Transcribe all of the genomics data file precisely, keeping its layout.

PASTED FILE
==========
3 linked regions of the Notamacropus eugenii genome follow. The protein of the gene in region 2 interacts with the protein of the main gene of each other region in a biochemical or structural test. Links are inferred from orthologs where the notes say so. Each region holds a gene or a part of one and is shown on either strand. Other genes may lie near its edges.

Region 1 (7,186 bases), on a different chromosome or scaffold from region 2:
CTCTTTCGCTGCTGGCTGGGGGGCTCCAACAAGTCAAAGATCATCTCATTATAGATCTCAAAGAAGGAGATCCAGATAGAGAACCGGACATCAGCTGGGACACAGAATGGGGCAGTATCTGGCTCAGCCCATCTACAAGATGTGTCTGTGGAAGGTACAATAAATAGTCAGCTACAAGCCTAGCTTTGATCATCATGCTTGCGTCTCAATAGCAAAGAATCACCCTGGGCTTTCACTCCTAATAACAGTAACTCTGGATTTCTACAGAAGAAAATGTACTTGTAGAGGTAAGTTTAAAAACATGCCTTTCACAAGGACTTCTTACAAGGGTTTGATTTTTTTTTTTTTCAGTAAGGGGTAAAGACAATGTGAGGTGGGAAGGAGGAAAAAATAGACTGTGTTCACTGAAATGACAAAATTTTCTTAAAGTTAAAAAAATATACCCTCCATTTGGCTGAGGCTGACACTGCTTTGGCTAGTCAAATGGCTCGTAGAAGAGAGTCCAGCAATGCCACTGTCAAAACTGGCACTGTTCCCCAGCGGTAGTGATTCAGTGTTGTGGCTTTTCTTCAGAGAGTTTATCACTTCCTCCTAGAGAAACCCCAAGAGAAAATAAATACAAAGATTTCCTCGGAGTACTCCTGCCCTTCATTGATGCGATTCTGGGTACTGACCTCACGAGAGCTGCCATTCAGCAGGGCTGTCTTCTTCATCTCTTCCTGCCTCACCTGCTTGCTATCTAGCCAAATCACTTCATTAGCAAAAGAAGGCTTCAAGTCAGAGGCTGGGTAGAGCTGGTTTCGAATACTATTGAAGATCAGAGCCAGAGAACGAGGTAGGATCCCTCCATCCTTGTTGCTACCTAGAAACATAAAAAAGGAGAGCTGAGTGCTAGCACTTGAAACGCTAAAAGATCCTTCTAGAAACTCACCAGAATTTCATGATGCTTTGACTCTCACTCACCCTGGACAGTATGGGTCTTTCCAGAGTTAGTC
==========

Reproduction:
3 linked regions of the Notamacropus eugenii genome follow. The protein of the gene in region 2 interacts with the protein of the main gene of each other region in a biochemical or structural test. Links are inferred from orthologs where the notes say so. Each region holds a gene or a part of one and is shown on either strand. Other genes may lie near its edges.

Region 1 (7,186 bases), on a different chromosome or scaffold from region 2:
CTCTTTCGCTGCTGGCTGGGGGGCTCCAACAAGTCAAAGATCATCTCATTATAGATCTCAAAGAAGGAGATCCAGATAGAGAACCGGACATCAGCTGGGACACAGAATGGGGCAGTATCTGGCTCAGCCCATCTACAAGATGTGTCTGTGGAAGGTACAATAAATAGTCAGCTACAAGCCTAGCTTTGATCATCATGCTTGCGTCTCAATAGCAAAGAATCACCCTGGGCTTTCACTCCTAATAACAGTAACTCTGGATTTCTACAGAAGAAAATGTACTTGTAGAGGTAAGTTTAAAAACATGCCTTTCACAAGGACTTCTTACAAGGGTTTGATTTTTTTTTTTTTCAGTAAGGGGTAAAGACAATGTGAGGTGGGAAGGAGGAAAAAATAGACTGTGTTCACTGAAATGACAAAATTTTCTTAAAGTTAAAAAAATATACCCTCCATTTGGCTGAGGCTGACACTGCTTTGGCTAGTCAAATGGCTCGTAGAAGAGAGTCCAGCAATGCCACTGTCAAAACTGGCACTGTTCCCCAGCGGTAGTGATTCAGTGTTGTGGCTTTTCTTCAGAGAGTTTATCACTTCCTCCTAGAGAAACCCCAAGAGAAAATAAATACAAAGATTTCCTCGGAGTACTCCTGCCCTTCATTGATGCGATTCTGGGTACTGACCTCACGAGAGCTGCCATTCAGCAGGGCTGTCTTCTTCATCTCTTCCTGCCTCACCTGCTTGCTATCTAGCCAAATCACTTCATTAGCAAAAGAAGGCTTCAAGTCAGAGGCTGGGTAGAGCTGGTTTCGAATACTATTGAAGATCAGAGCCAGAGAACGAGGTAGGATCCCTCCATCCTTGTTGCTACCTAGAAACATAAAAAAGGAGAGCTGAGTGCTAGCACTTGAAACGCTAAAAGATCCTTCTAGAAACTCACCAGAATTTCATGATGCTTTGACTCTCACTCACCCTGGACAGTATGGGTCTTTCCAGAGTTAGTC